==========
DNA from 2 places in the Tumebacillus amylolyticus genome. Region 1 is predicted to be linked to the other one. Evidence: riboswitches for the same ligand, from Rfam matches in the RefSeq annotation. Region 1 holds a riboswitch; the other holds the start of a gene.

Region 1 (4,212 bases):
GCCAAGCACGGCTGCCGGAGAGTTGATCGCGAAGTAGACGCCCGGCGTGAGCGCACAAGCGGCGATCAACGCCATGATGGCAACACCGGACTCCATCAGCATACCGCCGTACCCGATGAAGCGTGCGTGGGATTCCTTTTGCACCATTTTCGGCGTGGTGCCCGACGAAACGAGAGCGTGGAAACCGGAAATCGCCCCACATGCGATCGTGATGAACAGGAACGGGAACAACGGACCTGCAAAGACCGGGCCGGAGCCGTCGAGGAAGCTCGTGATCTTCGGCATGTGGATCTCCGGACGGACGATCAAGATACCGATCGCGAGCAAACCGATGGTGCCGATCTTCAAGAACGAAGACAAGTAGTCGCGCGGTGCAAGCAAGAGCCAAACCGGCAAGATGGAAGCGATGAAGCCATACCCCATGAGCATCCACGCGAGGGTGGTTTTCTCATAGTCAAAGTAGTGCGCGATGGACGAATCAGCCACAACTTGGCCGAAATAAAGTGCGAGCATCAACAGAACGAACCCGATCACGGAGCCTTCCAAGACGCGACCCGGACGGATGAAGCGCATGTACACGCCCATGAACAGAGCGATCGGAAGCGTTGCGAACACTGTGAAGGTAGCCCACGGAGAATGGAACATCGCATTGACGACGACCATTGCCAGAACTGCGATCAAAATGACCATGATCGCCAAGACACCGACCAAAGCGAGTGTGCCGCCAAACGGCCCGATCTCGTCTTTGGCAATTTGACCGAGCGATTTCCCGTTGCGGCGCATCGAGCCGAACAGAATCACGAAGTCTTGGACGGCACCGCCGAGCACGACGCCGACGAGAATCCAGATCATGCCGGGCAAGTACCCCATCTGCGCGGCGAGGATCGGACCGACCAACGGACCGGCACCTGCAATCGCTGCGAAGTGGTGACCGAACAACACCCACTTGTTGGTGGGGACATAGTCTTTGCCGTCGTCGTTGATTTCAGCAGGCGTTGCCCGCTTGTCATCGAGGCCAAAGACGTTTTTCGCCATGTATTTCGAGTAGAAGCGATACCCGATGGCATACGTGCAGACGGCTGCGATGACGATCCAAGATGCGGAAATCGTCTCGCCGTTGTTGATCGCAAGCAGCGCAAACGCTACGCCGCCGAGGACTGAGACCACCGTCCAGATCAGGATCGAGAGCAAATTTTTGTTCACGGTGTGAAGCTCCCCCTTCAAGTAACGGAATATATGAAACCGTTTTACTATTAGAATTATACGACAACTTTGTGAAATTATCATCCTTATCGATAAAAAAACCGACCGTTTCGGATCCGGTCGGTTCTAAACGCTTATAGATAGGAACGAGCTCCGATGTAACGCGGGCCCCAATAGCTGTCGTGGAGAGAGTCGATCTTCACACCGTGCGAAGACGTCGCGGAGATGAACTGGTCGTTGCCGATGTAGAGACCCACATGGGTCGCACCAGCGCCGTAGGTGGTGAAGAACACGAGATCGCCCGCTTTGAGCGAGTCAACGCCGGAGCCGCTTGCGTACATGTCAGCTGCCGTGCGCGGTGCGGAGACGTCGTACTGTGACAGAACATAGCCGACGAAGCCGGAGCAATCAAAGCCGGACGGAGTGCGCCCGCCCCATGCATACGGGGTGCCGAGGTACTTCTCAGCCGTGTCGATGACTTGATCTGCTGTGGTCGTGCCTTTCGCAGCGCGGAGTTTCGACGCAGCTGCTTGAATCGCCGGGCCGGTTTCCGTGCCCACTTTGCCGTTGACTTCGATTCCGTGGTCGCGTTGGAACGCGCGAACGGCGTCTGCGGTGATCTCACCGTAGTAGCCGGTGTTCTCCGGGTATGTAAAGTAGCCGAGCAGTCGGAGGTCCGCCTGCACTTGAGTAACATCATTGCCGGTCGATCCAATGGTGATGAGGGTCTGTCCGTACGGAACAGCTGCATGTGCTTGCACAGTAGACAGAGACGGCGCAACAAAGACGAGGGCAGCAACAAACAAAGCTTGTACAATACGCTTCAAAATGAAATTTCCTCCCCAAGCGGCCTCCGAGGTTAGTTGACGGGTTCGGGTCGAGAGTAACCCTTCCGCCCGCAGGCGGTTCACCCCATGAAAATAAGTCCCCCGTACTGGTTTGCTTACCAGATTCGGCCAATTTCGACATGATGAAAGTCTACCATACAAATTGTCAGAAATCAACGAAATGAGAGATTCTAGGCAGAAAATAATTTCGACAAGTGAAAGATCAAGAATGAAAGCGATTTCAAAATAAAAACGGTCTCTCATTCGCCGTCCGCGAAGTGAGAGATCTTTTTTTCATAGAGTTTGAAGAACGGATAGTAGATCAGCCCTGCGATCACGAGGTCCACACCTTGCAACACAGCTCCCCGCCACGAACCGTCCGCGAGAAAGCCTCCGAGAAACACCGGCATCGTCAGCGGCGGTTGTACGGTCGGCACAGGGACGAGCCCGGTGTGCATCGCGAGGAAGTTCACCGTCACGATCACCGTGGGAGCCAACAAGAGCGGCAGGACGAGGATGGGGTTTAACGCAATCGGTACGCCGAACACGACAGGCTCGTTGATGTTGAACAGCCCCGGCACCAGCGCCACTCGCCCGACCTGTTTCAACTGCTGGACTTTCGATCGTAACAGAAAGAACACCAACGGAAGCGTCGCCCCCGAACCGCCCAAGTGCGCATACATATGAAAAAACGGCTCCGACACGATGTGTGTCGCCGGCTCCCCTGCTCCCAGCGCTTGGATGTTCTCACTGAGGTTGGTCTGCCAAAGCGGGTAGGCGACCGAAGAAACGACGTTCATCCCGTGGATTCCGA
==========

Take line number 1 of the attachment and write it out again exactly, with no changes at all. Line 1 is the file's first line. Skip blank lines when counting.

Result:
DNA from 2 places in the Tumebacillus amylolyticus genome. Region 1 is predicted to be linked to the other one. Evidence: riboswitches for the same ligand, from Rfam matches in the RefSeq annotation. Region 1 holds a riboswitch; the other holds the start of a gene.